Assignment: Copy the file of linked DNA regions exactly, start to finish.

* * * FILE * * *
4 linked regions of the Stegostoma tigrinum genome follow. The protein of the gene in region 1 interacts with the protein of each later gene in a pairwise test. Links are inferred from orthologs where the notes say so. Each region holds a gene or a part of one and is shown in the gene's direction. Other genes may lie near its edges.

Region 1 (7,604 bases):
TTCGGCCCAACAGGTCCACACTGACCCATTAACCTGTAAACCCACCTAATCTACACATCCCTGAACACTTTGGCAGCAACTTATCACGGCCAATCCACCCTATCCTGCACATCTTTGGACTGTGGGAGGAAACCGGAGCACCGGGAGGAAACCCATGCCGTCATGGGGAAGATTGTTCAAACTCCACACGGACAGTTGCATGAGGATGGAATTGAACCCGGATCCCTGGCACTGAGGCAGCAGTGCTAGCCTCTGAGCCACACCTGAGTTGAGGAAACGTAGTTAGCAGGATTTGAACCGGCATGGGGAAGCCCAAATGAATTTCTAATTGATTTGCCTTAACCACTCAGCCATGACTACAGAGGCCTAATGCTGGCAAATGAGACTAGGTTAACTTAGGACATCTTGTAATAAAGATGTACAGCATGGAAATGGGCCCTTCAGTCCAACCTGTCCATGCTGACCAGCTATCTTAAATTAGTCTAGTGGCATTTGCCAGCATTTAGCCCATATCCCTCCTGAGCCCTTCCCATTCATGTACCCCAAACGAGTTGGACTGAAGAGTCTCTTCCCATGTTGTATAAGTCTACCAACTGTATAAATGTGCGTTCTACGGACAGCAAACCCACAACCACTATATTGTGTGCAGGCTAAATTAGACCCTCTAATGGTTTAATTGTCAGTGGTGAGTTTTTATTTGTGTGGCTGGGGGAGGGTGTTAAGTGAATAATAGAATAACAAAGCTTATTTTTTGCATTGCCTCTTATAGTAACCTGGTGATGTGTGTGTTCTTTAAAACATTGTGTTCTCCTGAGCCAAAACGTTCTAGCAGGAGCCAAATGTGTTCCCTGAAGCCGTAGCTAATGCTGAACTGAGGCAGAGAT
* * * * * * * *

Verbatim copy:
4 linked regions of the Stegostoma tigrinum genome follow. The protein of the gene in region 1 interacts with the protein of each later gene in a pairwise test. Links are inferred from orthologs where the notes say so. Each region holds a gene or a part of one and is shown in the gene's direction. Other genes may lie near its edges.

Region 1 (7,604 bases):
TTCGGCCCAACAGGTCCACACTGACCCATTAACCTGTAAACCCACCTAATCTACACATCCCTGAACACTTTGGCAGCAACTTATCACGGCCAATCCACCCTATCCTGCACATCTTTGGACTGTGGGAGGAAACCGGAGCACCGGGAGGAAACCCATGCCGTCATGGGGAAGATTGTTCAAACTCCACACGGACAGTTGCATGAGGATGGAATTGAACCCGGATCCCTGGCACTGAGGCAGCAGTGCTAGCCTCTGAGCCACACCTGAGTTGAGGAAACGTAGTTAGCAGGATTTGAACCGGCATGGGGAAGCCCAAATGAATTTCTAATTGATTTGCCTTAACCACTCAGCCATGACTACAGAGGCCTAATGCTGGCAAATGAGACTAGGTTAACTTAGGACATCTTGTAATAAAGATGTACAGCATGGAAATGGGCCCTTCAGTCCAACCTGTCCATGCTGACCAGCTATCTTAAATTAGTCTAGTGGCATTTGCCAGCATTTAGCCCATATCCCTCCTGAGCCCTTCCCATTCATGTACCCCAAACGAGTTGGACTGAAGAGTCTCTTCCCATGTTGTATAAGTCTACCAACTGTATAAATGTGCGTTCTACGGACAGCAAACCCACAACCACTATATTGTGTGCAGGCTAAATTAGACCCTCTAATGGTTTAATTGTCAGTGGTGAGTTTTTATTTGTGTGGCTGGGGGAGGGTGTTAAGTGAATAATAGAATAACAAAGCTTATTTTTTGCATTGCCTCTTATAGTAACCTGGTGATGTGTGTGTTCTTTAAAACATTGTGTTCTCCTGAGCCAAAACGTTCTAGCAGGAGCCAAATGTGTTCCCTGAAGCCGTAGCTAATGCTGAACTGAGGCAGAGAT